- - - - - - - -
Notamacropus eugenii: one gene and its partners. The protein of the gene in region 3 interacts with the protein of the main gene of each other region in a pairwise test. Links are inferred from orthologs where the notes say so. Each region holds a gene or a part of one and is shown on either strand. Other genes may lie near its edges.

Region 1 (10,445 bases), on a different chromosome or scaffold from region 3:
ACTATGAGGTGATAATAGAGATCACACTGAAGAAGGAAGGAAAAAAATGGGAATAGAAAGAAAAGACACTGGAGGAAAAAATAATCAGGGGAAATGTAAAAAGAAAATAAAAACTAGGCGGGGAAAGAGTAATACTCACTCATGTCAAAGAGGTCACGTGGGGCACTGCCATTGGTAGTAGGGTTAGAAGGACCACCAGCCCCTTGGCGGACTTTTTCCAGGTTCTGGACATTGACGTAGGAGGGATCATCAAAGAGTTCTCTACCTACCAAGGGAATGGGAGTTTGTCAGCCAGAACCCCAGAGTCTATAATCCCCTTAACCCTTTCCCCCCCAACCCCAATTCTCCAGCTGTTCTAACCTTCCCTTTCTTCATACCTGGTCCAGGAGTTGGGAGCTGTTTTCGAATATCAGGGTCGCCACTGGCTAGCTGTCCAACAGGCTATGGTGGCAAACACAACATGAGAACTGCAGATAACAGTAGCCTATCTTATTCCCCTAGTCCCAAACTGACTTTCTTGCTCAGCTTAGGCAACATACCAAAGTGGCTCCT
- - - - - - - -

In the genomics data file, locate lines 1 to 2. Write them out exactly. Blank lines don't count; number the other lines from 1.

Notamacropus eugenii: one gene and its partners. The protein of the gene in region 3 interacts with the protein of the main gene of each other region in a pairwise test. Links are inferred from orthologs where the notes say so. Each region holds a gene or a part of one and is shown on either strand. Other genes may lie near its edges.

Region 1 (10,445 bases), on a different chromosome or scaffold from region 3: